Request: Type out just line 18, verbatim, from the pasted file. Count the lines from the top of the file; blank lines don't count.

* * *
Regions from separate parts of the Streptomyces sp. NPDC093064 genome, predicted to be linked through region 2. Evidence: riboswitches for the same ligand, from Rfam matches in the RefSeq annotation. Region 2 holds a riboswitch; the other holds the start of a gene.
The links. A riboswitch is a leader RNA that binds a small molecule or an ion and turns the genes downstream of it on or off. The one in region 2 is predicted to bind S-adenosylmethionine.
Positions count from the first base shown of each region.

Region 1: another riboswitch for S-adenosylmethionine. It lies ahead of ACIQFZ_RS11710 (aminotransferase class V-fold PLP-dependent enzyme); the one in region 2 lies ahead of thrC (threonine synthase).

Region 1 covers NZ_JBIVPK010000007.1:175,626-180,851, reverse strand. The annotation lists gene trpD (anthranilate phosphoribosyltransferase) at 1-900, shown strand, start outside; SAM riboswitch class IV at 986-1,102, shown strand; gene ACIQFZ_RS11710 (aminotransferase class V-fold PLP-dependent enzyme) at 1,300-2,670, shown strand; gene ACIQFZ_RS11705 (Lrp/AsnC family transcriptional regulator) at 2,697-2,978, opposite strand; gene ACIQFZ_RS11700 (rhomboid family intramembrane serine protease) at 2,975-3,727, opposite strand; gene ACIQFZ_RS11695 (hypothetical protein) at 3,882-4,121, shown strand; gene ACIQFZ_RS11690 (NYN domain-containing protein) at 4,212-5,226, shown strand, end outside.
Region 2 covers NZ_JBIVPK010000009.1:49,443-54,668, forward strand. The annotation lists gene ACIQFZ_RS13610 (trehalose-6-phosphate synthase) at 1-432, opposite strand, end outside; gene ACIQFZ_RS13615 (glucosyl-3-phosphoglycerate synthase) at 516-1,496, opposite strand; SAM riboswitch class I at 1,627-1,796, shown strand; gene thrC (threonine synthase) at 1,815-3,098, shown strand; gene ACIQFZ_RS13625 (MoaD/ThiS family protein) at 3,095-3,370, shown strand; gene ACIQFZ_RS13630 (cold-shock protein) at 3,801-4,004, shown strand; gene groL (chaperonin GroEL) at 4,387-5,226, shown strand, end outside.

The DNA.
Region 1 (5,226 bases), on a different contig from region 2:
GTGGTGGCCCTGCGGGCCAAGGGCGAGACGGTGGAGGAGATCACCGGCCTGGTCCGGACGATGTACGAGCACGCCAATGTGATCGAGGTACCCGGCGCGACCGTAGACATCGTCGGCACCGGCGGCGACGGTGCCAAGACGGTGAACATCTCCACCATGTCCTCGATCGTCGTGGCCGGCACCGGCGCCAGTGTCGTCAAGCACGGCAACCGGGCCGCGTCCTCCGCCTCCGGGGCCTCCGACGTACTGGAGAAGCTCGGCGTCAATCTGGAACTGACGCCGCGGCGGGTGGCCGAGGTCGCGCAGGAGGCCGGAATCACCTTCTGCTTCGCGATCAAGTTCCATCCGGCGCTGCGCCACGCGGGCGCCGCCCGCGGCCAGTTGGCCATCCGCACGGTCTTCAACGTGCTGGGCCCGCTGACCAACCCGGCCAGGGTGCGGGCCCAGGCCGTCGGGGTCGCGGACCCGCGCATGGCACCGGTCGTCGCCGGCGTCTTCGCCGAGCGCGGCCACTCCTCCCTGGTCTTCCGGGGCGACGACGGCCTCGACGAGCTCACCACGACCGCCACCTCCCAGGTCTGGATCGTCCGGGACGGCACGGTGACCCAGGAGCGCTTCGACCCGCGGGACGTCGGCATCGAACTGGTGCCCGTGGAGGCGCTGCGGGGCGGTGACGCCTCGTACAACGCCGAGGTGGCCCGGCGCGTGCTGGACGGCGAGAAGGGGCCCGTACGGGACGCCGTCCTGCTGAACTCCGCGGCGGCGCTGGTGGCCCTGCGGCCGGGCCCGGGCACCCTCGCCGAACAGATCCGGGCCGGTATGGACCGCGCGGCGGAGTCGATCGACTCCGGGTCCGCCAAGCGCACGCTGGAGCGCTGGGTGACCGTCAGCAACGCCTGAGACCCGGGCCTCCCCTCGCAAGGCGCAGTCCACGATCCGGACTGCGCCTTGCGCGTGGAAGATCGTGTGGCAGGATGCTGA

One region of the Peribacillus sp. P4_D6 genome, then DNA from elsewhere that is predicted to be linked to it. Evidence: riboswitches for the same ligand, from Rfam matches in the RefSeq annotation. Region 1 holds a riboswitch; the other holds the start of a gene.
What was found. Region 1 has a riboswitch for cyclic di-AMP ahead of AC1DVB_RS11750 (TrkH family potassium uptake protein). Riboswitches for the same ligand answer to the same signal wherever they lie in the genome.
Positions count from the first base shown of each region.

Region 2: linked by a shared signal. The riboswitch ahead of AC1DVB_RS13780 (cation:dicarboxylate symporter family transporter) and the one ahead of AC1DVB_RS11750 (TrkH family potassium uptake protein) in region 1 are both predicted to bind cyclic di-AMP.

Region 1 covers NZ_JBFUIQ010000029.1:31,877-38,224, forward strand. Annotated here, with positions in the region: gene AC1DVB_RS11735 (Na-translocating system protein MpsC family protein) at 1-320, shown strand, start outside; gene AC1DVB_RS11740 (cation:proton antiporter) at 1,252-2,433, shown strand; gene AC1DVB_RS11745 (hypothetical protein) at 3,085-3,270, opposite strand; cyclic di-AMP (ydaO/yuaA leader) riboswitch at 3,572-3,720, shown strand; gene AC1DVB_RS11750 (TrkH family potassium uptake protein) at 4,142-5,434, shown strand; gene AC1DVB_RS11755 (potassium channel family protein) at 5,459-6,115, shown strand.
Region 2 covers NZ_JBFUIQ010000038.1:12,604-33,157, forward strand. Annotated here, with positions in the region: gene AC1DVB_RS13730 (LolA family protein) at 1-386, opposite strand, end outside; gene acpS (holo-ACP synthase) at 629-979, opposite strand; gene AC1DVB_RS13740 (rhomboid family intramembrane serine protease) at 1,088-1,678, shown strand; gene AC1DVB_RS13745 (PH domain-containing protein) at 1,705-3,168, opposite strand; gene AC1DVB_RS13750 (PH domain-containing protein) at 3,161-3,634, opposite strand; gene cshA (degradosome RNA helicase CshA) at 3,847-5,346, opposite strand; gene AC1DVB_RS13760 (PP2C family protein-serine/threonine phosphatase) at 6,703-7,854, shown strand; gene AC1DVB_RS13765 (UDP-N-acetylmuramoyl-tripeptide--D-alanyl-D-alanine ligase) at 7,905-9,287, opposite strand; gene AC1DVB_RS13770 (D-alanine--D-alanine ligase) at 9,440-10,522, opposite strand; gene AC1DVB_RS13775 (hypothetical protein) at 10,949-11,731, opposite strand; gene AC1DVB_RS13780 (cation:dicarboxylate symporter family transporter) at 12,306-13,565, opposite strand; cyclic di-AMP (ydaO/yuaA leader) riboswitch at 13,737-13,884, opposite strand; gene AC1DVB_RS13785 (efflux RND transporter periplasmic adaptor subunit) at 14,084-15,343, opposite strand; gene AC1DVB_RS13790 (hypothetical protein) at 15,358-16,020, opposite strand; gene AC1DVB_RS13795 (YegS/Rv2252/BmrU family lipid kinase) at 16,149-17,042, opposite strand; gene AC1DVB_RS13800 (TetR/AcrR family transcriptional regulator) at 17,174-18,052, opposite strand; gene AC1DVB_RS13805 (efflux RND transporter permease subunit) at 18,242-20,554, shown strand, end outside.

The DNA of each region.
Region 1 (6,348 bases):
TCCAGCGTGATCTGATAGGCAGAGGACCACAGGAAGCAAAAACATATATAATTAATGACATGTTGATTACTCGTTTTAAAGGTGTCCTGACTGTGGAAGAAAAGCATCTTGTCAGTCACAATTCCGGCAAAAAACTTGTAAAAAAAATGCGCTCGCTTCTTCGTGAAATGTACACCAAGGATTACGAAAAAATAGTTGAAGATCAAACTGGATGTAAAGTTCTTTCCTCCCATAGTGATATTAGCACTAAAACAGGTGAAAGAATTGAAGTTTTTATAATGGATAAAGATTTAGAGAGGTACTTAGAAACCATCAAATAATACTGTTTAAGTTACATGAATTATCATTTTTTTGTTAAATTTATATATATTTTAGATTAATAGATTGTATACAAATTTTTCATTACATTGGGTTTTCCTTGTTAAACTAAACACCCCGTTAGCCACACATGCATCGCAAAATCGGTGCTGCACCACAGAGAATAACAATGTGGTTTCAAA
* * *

TCCAGCGTGATCTGATAGGCAGAGGACCACAGGAAGCAAAAACATATATAATTAATGACATGTTGATTACTCGTTTTAAAGGTGTCCTGACTGTGGAAGAAAAGCATCTTGTCAGTCACAATTCCGGCAAAAAACTTGTAAAAAAAATGCGCTCGCTTCTTCGTGAAATGTACACCAAGGATTACGAAAAAATAGTTGAAGATCAAACTGGATGTAAAGTTCTTTCCTCCCATAGTGATATTAGCACTAAAACAGGTGAAAGAATTGAAGTTTTTATAATGGATAAAGATTTAGAGAGGTACTTAGAAACCATCAAATAATACTGTTTAAGTTACATGAATTATCATTTTTTTGTTAAATTTATATATATTTTAGATTAATAGATTGTATACAAATTTTTCATTACATTGGGTTTTCCTTGTTAAACTAAACACCCCGTTAGCCACACATGCATCGCAAAATCGGTGCTGCACCACAGAGAATAACAATGTGGTTTCAAA